Word’s come down about the High Priestess of Death. Alfonso passes it off as “peasant fairy tales,” whereas Jaime knows regular people are scared, and it’s costing money. Yaritza sits there hearing it all, knowing the truth. A woman claims her mother met the High Priestess, during the days when he “rode with Pancho Villa in the war.” They say “the apocalypse follows” her. Jesus wants “more violence, more rape,” no moratoriums. He wants to displace America as the “centre of the universe.”
Things are going to get ugly— well, uglier.
Viggo (John Hawkes) reflects on the contradictions of religion. He thinks about what it means to be of this Earth and also of God. He knows we can’t deny the most primitive parts of ourselves, especially not if we believe God made us as we are. Then it means God meant for us to indulge in those baser instincts.
He takes out his fake eye, then his mother eats it.
Not long later, he finds his mother in bed dead, his eye in her palm. He’s put in parallel with Jesus. Both men want to kill. They want to bring blood and death. Each of them have lost their mother, albeit in vastly different ways. They’re opposites, as well. Jesus orders rape and murder while Viggo, and Diana, seek to murder the rapists.
“For man, too, is an animal
in the eyes of God.”
A fascinating scene shows Viggo going to a desert town where a bunch of greasy deviants live. He comes down upon them like an atom bomb. Trailers explode. People are shot. Mannequins— like those from the 1950s used for nuclear testing in fake towns out in the desert— burst like they’re rigged with explosives.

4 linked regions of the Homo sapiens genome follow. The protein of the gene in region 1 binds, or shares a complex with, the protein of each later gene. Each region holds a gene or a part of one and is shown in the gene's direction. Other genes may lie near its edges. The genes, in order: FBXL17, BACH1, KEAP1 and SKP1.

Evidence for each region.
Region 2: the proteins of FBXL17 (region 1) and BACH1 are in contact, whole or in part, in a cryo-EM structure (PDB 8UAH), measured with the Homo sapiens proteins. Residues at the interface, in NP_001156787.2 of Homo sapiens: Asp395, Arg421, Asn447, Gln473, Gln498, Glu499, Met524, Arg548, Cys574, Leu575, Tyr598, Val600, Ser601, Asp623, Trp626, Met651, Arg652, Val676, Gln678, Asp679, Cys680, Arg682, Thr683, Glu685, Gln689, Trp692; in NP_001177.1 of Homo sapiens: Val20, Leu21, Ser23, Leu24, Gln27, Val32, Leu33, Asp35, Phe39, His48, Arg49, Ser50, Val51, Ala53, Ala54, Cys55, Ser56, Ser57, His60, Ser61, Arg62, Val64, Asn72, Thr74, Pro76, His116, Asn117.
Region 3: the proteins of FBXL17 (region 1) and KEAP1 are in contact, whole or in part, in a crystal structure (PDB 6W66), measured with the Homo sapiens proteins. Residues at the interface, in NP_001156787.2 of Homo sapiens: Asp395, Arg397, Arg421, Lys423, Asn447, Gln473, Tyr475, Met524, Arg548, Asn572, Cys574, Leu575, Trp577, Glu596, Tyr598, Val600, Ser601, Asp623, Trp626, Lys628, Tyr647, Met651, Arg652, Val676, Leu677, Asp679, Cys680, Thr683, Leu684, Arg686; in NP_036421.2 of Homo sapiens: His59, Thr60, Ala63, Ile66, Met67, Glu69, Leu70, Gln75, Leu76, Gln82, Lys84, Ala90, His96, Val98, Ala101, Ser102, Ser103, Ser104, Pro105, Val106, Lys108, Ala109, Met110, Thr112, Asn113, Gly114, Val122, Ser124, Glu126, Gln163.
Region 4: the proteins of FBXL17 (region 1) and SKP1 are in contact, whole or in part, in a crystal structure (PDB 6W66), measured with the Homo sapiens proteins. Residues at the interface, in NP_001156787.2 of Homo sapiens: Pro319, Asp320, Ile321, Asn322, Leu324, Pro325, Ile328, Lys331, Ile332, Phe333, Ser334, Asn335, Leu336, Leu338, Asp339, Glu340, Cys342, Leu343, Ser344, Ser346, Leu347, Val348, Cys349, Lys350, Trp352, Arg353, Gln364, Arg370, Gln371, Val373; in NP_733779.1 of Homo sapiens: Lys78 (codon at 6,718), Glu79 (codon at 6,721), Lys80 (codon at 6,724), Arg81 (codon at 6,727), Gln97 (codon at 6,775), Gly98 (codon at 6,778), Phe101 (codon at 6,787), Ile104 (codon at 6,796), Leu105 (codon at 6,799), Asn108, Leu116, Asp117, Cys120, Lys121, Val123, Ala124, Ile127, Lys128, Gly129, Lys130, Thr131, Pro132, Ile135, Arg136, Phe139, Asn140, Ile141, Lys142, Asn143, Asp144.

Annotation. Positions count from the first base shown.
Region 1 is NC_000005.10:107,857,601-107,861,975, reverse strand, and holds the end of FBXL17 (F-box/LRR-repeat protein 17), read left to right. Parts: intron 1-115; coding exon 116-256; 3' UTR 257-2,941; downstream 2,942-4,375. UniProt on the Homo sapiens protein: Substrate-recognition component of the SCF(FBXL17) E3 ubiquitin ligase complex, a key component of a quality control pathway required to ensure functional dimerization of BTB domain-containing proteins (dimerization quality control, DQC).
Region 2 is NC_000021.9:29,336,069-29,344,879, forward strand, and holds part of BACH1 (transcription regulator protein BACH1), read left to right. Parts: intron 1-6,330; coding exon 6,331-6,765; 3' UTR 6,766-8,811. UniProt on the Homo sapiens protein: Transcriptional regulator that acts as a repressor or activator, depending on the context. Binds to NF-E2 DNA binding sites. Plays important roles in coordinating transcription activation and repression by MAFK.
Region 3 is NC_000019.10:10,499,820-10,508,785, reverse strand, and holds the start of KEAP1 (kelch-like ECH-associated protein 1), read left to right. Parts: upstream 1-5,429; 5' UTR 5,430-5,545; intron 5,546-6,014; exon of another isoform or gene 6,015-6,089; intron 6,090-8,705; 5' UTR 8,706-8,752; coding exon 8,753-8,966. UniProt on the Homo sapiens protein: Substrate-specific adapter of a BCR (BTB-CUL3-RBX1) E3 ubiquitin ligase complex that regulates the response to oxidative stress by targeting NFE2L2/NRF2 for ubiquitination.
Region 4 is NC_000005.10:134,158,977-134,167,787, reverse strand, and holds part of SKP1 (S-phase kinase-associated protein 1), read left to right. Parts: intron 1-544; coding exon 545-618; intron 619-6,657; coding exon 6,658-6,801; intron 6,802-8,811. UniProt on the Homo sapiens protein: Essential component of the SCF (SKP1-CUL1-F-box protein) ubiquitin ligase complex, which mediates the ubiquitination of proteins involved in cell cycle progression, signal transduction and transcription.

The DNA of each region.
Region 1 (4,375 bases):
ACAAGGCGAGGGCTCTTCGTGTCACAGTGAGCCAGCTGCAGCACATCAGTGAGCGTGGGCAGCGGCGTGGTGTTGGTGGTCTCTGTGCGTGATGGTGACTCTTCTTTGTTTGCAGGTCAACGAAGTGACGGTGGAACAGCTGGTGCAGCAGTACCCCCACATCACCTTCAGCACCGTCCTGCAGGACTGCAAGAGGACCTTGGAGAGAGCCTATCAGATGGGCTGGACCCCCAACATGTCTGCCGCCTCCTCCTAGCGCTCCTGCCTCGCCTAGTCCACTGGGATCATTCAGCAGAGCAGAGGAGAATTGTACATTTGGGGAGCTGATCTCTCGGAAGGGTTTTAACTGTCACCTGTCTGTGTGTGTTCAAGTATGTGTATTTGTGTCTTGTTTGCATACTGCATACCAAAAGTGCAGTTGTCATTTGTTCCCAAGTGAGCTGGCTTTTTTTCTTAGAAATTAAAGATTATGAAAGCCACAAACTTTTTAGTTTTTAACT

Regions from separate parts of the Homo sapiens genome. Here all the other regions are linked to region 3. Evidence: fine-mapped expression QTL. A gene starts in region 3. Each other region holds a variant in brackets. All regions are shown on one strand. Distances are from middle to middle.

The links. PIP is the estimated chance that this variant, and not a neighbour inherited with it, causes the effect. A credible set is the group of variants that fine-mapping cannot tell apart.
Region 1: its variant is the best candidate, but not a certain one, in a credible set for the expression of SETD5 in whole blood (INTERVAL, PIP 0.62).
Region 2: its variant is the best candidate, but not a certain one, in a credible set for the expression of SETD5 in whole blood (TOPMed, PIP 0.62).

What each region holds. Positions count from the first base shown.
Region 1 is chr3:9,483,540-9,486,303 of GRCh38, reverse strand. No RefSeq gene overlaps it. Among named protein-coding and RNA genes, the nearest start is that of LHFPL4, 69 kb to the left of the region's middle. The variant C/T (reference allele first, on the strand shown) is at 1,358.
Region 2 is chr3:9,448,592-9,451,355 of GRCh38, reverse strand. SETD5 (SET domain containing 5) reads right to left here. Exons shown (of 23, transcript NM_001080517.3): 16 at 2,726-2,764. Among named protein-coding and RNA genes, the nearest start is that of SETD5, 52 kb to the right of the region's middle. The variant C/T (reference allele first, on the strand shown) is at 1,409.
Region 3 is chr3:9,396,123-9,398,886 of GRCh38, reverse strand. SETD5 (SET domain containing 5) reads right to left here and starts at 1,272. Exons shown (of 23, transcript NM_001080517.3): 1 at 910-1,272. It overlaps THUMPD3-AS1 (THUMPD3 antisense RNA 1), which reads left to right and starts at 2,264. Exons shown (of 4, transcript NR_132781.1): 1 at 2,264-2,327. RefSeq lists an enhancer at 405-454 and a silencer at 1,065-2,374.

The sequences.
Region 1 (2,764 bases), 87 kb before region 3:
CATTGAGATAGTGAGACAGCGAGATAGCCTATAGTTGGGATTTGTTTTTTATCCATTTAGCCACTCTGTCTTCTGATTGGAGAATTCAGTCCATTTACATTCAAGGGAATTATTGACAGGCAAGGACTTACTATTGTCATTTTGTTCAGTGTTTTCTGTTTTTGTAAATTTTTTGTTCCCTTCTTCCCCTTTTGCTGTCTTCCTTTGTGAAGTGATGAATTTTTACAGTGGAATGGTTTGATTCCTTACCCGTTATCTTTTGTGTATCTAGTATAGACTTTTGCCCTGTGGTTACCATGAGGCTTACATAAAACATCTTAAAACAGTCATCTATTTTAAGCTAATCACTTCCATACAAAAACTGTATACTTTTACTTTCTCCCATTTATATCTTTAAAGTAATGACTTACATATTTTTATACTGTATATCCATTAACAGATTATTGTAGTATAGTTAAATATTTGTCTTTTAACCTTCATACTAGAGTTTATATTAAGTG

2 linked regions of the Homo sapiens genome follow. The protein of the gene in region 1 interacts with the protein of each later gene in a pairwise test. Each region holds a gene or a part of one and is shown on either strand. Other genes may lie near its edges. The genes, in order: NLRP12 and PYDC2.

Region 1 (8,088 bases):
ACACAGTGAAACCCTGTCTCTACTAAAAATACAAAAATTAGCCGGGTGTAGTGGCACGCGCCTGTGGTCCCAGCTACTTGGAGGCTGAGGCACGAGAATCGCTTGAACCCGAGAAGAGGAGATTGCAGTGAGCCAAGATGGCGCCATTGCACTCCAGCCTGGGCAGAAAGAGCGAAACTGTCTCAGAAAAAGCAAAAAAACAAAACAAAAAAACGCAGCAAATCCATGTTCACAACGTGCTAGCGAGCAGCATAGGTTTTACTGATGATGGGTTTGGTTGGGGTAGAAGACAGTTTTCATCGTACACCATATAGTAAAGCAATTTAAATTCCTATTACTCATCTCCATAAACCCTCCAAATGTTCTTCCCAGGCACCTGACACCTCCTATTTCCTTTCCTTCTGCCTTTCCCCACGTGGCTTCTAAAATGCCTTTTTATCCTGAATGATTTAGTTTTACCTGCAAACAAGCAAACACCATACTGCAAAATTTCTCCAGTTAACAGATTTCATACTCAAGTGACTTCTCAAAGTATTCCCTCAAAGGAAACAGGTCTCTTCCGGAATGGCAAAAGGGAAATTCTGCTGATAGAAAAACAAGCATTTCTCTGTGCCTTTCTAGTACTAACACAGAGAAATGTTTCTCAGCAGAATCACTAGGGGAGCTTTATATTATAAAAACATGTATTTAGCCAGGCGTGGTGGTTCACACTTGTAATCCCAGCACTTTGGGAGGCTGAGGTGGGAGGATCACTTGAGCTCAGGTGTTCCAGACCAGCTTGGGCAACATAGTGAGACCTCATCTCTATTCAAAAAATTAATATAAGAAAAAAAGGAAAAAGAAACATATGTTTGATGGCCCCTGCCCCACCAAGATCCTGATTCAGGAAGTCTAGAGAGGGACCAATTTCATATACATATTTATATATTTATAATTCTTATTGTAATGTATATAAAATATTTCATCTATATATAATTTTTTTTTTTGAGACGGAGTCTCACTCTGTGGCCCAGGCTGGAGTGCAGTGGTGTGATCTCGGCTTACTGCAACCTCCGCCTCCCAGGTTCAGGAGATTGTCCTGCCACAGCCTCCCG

There’s something in here with the cowboy image, Santa Claus, as well as the Holy Bible flying through the air and a Nazi flag flapping through money. Not to mention there’s Wagner playing. Feels like an allusion to the atomic bomb as a symbol for the beginning of a postmodern America, for better or, likely, for worse— the atomic bomb-like explosions happen to be destroying what’s either an image of the Wild West or a literal film set of the Wild West. Also, this sequence calls to mind the finale of Zabriskie Point— Antonioni’s film was a fairly scathing perspective on America.
(Keep an eye out for a comprehensive article soon enough about the series as a whole, where Father Gore will try to unpack all the symbolism.)
Diana meets a waitress, whom she tells about the original Little Red Riding Hood. The actual Red was a heroic girl “who guts the wolf” after it rapes her. Diana’s point concerns the perversion of women’s stories, where women are the damsels in distress and men are either beasts or saviours with no grey area between the two. Patriarchal society makes these stories into what they need, whatever serves them best, often to subjugate women. The Little Red Riding Hood that Diana speaks of is a woman who doesn’t need a male fantasy Woodsman to save her— she’s her own Woodsman.
“I want mayhem”
A weird episode that’s so perfectly fitting for the series. The David Lynch influence might never be clearer than here. Nice to see Halley Gross co-writing here with Refn and Brubaker, adding a decidedly feminine touch to some of the already running themes. This penultimate chapter sets up what ought to be a compelling finale. Many strange things are about to collide.
Volume 10: “The World” is next.